I can live with doubt, and uncertainty, and not knowing. I think it’s much more interesting to live not knowing than to have answers which might be wrong. I have approximate answers, and possible beliefs, and different degrees of certainty about different things, but I’m not absolutely sure of anything. There are many things I don’t know anything about, such as whether it means anything to ask “Why are we here?” I might think about it a little bit, and if I can’t figure it out then I go on to something else. But I don’t have to know an answer. I don’t feel frightened by not knowing things, by being lost in the mysterious universe without having any purpose — which is the way it really is, as far as I can tell. Possibly. It doesn’t frighten me.
p. 239, from interview in “The Pleasure of Finding Things Out” (1981)
All Goals in Life Are Problematic — Except One
by Zat Rana
Feynman embodied this, but he also once said something that captures what it is that differentiates such a pursuit from mere goals and certainties:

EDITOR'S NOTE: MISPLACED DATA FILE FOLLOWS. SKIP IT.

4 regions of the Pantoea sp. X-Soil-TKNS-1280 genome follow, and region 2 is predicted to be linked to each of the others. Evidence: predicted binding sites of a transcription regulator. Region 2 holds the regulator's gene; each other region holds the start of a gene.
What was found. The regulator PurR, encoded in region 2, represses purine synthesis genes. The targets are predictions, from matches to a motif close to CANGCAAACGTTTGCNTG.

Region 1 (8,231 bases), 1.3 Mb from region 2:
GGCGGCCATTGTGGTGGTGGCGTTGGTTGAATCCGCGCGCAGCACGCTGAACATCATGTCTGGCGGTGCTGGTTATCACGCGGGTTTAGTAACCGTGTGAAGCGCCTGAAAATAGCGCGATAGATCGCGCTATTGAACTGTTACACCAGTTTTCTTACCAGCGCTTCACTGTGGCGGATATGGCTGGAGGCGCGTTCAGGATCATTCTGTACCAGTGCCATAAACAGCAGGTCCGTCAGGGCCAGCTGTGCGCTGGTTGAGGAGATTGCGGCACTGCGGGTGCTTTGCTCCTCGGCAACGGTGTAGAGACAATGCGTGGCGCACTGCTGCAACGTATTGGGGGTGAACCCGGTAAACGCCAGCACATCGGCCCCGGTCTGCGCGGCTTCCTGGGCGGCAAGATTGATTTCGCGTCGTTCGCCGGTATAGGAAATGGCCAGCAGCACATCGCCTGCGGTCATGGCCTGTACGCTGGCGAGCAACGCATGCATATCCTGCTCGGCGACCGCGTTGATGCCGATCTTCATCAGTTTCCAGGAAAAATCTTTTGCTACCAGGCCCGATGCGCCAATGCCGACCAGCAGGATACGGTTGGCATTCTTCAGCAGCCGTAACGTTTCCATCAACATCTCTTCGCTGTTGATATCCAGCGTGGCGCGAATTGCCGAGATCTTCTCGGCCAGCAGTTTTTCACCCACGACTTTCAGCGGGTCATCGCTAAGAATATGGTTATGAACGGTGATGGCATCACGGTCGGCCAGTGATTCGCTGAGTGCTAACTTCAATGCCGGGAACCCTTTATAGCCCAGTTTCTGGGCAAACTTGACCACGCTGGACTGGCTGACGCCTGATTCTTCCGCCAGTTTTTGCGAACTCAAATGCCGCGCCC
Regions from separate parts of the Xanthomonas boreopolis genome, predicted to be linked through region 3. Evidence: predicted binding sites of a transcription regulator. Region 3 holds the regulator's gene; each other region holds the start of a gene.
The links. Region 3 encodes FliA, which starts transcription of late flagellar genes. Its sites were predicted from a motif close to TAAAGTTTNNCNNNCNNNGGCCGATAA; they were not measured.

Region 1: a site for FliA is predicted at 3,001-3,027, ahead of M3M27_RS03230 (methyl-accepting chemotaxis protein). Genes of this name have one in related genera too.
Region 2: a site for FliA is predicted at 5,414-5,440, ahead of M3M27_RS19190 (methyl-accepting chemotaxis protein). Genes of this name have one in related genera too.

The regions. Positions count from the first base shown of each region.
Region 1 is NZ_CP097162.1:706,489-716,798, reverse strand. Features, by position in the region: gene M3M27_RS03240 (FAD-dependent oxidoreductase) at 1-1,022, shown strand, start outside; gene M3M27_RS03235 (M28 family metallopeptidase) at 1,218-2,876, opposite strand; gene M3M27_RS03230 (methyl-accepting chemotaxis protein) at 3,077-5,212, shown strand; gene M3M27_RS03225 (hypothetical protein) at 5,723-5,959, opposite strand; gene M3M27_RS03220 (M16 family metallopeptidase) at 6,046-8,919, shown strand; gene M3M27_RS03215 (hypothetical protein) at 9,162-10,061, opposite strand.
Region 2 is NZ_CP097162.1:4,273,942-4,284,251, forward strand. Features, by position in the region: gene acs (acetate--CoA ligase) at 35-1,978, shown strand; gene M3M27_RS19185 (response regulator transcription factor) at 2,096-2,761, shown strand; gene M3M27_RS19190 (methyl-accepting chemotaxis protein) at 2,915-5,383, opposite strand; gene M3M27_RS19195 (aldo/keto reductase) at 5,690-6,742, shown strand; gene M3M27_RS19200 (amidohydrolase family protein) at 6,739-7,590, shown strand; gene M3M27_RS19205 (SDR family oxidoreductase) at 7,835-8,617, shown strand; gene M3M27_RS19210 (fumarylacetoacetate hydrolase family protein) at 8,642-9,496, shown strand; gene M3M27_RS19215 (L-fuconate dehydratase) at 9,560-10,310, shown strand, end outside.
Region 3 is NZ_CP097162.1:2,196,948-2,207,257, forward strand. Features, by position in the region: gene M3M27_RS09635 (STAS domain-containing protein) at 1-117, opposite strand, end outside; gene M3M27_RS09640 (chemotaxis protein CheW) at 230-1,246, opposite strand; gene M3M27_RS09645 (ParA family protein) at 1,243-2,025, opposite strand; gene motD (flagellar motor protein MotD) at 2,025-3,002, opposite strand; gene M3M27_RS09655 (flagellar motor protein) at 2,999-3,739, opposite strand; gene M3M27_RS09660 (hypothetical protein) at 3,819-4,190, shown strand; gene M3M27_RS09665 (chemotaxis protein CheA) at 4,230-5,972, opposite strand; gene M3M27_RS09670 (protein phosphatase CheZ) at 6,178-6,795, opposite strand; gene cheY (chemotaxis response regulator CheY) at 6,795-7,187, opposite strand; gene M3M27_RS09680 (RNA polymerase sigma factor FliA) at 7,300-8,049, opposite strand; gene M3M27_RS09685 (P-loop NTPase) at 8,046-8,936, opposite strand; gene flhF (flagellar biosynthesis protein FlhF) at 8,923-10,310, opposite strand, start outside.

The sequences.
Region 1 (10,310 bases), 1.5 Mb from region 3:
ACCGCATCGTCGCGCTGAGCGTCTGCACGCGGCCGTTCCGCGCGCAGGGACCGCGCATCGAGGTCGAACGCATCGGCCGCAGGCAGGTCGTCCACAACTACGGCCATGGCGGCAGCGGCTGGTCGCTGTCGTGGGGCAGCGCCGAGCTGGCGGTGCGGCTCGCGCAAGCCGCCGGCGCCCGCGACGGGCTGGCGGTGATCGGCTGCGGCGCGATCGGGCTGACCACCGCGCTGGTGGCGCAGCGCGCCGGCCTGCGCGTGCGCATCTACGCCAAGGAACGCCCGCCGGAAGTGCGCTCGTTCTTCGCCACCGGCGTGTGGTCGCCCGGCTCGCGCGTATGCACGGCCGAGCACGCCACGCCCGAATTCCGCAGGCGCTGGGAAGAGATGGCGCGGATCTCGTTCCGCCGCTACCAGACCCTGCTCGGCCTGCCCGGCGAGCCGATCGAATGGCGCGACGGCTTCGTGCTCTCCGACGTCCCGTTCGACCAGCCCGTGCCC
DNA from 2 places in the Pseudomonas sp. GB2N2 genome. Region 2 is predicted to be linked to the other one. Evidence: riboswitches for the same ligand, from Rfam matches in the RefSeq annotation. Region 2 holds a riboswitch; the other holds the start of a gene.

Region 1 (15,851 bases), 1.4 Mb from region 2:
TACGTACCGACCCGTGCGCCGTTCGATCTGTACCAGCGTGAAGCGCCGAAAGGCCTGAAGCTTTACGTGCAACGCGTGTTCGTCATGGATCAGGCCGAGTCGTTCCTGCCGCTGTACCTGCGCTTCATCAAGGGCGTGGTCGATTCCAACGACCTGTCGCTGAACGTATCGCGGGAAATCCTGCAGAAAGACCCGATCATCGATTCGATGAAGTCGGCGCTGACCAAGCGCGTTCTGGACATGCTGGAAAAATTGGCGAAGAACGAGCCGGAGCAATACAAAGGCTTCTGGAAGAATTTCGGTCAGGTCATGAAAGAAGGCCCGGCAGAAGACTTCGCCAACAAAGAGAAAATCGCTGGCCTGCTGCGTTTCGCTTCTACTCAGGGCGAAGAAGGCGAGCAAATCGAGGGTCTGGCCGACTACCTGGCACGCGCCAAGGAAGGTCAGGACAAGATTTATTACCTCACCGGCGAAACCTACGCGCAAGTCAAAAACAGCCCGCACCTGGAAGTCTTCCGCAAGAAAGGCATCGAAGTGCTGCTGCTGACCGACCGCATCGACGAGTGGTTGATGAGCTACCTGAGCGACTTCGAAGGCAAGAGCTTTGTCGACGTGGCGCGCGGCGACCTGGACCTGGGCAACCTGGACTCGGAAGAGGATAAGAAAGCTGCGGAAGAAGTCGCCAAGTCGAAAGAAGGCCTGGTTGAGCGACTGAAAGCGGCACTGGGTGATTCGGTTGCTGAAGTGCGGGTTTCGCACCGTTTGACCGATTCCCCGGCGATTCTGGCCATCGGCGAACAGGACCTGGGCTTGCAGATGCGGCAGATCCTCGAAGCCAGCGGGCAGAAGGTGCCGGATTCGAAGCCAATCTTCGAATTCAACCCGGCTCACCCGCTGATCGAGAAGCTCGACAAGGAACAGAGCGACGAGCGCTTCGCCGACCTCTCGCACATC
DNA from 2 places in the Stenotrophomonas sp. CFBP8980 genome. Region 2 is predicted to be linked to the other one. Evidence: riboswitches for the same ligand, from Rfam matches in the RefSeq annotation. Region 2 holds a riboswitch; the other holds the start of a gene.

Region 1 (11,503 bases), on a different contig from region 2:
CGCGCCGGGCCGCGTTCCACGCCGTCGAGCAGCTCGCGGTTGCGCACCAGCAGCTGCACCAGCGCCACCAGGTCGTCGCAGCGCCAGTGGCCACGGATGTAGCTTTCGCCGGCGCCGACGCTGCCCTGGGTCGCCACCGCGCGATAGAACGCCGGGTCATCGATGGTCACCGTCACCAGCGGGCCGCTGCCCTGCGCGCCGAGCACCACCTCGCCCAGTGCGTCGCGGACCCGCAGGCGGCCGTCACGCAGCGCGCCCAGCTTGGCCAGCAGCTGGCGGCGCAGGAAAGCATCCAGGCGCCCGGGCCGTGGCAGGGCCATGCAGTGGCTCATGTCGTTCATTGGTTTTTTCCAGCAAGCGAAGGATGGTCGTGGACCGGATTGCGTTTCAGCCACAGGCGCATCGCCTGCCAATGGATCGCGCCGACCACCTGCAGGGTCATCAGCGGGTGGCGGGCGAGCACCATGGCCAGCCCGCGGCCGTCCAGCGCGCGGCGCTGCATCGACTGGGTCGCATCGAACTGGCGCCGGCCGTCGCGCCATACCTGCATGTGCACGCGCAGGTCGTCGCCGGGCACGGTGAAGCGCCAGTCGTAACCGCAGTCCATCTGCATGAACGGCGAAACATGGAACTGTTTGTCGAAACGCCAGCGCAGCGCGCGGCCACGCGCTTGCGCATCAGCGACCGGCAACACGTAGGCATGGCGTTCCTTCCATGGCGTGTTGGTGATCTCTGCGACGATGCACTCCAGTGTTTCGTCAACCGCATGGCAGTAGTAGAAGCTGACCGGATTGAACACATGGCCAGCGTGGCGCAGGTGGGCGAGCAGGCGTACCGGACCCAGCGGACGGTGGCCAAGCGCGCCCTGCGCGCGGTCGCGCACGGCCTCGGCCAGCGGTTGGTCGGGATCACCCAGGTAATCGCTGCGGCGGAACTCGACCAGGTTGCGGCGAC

Goals, incorrectly, assume that we already know what it is that we want. Interestingness is more humble. It makes up its mind as it moves, slowly blowing from one thing to another, until it eventually grasps something that lies beyond prediction.
I would rather have questions that can’t be answered than answers that can’t be questioned.
Is the “questions that can’t be answered over answers that can’t be questioned” quote by Feynman authentic?
Science is the belief in the ignorance of experts.
What is Science?